A mutation in the FOXE3 gene causes congenital primary aphakia in an autosomal recessive consanguineous Pakistani family.
ABSTRACT: PURPOSE: Aphakia is the complete absence of any lens in the eye, either due to surgical removal of the lens as a result of a perforating wound or ulcer, or due to a congenital anomaly. The purpose of this study was to elucidate the molecular genetics for a large consanguineous Pakistani family with a clear aphakia phenotype. METHODS: The initial homozygosity screening of the family was extended to all the known autosomal recessive cataract loci in order to exclude the possibility of surgical cataract removal leading to aphakia. The screening was performed using polymorphic nucleotide repeat markers, followed by DNA sequencing of a possible candidate gene, the forkhead box protein E3 gene (FOXE3). The identified mutation was counter-checked by a diagnostic restriction enzyme digest of all the family members, and an analysis of the normal population. RESULTS: The initial homozygosity screening of 13 known autosomal recessive loci resulted in negative LOD (logarithm of odds) scores. The aphakia phenotype suggested a mutation in FOXE3 close to the AR-locus 1p34.3-p32.2, and sequence analyses revealed the nonsense mutation c.720C>A, changing cysteine 240 to a stop codon. Segregation in the family was shown by diagnostic restriction enzyme digest, and marker analysis of another aphakia family from Madagascar carrying the same mutation excluded the presence of a founder mutation. Clinical re-examination of the family was not possible due to the escalating security concerns and internal displacement of the population in this region of Pakistan which has prevailed for many months. CONCLUSIONS: FOXE3 is responsible for the early developmental arrest of the lens placode, and the complete loss of a functional FOXE3 protein results in primary aphakia. It can also be deduced that this mutation is quite primitive in origin since the same mutation is responsible for the same phenotypic outcome in two families of geographically different descent.
Project description:FOXE3 forkhead transcription factor is essential to lens development in vertebrates. The eyes of Foxe3/foxe3-deficient mice and zebrafish fail to develop normally. In humans, autosomal dominant and recessive mutations in FOXE3 have been associated with variable phenotypes including anterior segment anomalies, cataract, and microphthalmia. We undertook sequencing of FOXE3 in 116 probands with a spectrum of ocular defects ranging from anterior segment dysgenesis and cataract to anophthalmia/microphthalmia. Recessive mutations in FOXE3 were found in four of 26 probands affected with bilateral microphthalmia (15% of all bilateral microphthalmia and 100% of consanguineous families with this phenotype). FOXE3-positive microphthalmia was accompanied by aphakia and/or corneal defects; no other associated systemic anomalies were observed in FOXE3-positive families. The previously reported c.720C > A (p.C240X) nonsense mutation was identified in two additional families in our sample and therefore appears to be recurrent, now reported in three independent microphthalmia families of varied ethnic backgrounds. Several missense variants were identified at varying frequencies in patient and control groups with some apparently being race-specific, which underscores the importance of utilizing race/ethnicity-matched control populations in evaluating the relevance of genetic screening results. In conclusion, FOXE3 mutations represent an important cause of nonsyndromic autosomal recessive bilateral microphthalmia.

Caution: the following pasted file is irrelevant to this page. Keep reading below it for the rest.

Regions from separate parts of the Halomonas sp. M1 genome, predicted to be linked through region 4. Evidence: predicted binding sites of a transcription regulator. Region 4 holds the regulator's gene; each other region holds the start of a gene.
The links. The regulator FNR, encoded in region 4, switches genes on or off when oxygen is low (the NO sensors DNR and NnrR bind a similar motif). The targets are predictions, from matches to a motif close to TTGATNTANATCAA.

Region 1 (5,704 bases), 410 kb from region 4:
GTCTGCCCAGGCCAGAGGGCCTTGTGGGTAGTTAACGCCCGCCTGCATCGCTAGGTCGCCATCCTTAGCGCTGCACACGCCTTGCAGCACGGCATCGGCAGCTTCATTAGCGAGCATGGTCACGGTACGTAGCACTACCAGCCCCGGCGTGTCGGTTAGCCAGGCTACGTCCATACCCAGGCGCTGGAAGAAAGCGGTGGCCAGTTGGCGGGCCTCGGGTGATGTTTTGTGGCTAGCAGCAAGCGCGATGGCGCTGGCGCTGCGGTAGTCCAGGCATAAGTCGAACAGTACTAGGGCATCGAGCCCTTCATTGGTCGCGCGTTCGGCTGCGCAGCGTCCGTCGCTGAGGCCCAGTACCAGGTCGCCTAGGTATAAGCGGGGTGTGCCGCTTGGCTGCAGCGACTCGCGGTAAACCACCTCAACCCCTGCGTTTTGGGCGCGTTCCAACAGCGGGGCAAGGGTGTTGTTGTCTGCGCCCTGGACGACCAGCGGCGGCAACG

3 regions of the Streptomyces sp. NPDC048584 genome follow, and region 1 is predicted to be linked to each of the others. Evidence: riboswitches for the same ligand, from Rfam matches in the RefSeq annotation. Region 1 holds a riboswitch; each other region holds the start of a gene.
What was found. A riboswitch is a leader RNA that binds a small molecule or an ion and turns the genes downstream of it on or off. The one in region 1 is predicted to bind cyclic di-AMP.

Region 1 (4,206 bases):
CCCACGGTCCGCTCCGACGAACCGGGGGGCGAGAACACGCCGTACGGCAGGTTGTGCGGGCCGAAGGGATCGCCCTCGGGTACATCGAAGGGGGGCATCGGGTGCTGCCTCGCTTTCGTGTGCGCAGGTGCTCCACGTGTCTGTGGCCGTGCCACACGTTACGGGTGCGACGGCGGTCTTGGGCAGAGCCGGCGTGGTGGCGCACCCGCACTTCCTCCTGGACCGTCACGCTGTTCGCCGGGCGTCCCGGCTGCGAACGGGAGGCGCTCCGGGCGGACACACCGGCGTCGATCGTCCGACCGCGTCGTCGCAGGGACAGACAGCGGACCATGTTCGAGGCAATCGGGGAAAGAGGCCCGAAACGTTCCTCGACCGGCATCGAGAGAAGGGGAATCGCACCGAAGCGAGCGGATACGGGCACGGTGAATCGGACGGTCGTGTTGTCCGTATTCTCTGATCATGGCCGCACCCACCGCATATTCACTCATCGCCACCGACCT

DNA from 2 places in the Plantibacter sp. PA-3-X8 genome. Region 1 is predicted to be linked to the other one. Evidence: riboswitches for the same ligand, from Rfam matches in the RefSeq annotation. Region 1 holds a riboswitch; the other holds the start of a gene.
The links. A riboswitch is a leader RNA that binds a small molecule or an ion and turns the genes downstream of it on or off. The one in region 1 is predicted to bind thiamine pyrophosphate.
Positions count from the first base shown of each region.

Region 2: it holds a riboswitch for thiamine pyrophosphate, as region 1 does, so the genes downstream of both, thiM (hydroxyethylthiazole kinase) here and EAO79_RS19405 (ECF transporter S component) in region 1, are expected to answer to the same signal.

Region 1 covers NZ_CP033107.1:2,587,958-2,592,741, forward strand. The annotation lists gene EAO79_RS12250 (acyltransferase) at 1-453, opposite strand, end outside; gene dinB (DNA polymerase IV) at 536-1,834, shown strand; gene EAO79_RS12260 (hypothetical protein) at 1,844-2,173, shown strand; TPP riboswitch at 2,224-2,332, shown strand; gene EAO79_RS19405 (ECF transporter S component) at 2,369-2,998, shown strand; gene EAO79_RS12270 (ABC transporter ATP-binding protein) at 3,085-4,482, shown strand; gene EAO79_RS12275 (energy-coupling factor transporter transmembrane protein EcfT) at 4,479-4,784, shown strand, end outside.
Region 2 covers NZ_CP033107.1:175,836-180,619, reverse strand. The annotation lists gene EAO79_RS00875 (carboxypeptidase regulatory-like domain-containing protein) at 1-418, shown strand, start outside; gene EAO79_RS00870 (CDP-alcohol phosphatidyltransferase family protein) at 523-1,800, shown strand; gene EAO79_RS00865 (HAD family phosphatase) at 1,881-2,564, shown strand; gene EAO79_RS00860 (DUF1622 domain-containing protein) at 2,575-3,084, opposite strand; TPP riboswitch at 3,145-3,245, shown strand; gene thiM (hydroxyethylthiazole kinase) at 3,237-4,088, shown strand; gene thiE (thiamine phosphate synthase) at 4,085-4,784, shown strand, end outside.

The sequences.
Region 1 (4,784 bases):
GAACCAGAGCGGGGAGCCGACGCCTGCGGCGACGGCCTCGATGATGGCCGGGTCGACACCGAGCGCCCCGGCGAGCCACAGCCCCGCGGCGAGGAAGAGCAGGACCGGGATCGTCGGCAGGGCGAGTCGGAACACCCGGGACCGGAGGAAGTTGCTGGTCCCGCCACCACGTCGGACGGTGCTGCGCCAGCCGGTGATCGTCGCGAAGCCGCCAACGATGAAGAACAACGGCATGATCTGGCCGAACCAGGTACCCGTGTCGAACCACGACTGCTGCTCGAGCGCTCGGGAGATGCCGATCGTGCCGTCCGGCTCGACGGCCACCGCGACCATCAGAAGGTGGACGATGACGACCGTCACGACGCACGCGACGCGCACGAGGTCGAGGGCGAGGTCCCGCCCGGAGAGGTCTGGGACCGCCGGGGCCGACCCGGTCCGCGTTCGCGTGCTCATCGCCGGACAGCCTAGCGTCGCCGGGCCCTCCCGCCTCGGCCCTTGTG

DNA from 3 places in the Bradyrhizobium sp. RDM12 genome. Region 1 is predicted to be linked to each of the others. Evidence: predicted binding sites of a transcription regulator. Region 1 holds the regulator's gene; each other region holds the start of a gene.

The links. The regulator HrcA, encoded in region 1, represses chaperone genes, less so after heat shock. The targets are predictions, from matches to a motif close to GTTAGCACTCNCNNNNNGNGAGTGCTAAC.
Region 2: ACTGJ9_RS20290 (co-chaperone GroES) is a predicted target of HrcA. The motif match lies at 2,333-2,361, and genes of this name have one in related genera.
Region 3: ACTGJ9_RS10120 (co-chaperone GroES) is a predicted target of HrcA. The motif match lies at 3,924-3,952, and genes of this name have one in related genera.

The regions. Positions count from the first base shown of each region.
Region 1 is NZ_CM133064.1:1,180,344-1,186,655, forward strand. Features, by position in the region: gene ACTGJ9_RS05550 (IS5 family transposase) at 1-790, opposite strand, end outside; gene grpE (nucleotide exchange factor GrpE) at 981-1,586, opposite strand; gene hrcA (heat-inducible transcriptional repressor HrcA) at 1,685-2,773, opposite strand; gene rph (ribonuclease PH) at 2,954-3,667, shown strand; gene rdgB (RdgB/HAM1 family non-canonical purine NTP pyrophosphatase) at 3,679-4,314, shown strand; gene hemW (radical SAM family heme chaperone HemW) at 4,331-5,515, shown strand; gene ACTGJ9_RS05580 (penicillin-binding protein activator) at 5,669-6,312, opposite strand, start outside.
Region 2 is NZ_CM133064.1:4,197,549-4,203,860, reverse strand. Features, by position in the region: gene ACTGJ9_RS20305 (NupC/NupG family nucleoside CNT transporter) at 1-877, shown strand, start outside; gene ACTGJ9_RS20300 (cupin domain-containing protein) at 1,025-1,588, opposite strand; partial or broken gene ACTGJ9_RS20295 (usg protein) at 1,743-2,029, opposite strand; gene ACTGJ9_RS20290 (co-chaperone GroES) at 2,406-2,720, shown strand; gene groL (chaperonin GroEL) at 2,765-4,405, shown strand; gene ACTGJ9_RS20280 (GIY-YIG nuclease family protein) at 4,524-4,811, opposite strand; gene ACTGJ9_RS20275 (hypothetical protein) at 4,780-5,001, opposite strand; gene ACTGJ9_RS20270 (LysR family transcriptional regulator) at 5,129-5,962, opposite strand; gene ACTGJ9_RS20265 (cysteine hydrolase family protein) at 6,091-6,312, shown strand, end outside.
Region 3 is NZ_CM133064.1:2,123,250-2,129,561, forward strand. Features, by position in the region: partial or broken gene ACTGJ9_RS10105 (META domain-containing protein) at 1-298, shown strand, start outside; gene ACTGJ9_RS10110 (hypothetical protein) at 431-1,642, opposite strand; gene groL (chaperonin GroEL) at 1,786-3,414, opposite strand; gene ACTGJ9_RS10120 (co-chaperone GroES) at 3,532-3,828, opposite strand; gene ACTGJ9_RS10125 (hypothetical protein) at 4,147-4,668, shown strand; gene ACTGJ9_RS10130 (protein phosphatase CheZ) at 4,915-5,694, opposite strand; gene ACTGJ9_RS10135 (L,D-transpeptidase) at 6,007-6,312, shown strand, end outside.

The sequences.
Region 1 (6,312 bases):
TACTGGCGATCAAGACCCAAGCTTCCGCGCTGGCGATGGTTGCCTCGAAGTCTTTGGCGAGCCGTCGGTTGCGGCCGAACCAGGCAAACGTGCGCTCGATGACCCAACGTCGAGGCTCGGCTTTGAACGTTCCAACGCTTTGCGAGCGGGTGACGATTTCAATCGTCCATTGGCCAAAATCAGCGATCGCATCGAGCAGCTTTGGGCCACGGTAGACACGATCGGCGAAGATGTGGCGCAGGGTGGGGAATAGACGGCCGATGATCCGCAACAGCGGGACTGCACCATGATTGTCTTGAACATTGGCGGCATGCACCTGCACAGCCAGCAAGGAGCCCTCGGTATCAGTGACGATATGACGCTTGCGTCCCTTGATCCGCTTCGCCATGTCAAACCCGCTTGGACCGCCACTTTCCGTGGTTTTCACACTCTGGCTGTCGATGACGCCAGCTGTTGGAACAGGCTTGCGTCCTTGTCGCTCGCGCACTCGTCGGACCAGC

Project description:Congenital primary aphakia (CPA) is a rare developmental disorder characterized by the absence of lens, the development of which is normally induced during the 4th-5th wk of human embryogenesis. This original failure leads, in turn, to complete aplasia of the anterior segment of the eye, which is the diagnostic histological criterion for CPA. So far, the genetic basis for this human condition has remained unclear. Here, we present the analysis of a consanguineous family with three siblings who had bilateral aphakia, microphthalmia, and complete agenesis of the ocular anterior segment. We show that a null mutation in the FOXE3 gene segregates and, in the homozygous state, produces the mutant phenotype in this family. Therefore, this study identifies--to our knowledge, for the first time--a causative gene for CPA in humans. Furthermore, it indicates a possible critical role for FOXE3 very early in the lens developmental program, perhaps earlier than any role recognized elsewhere for this gene.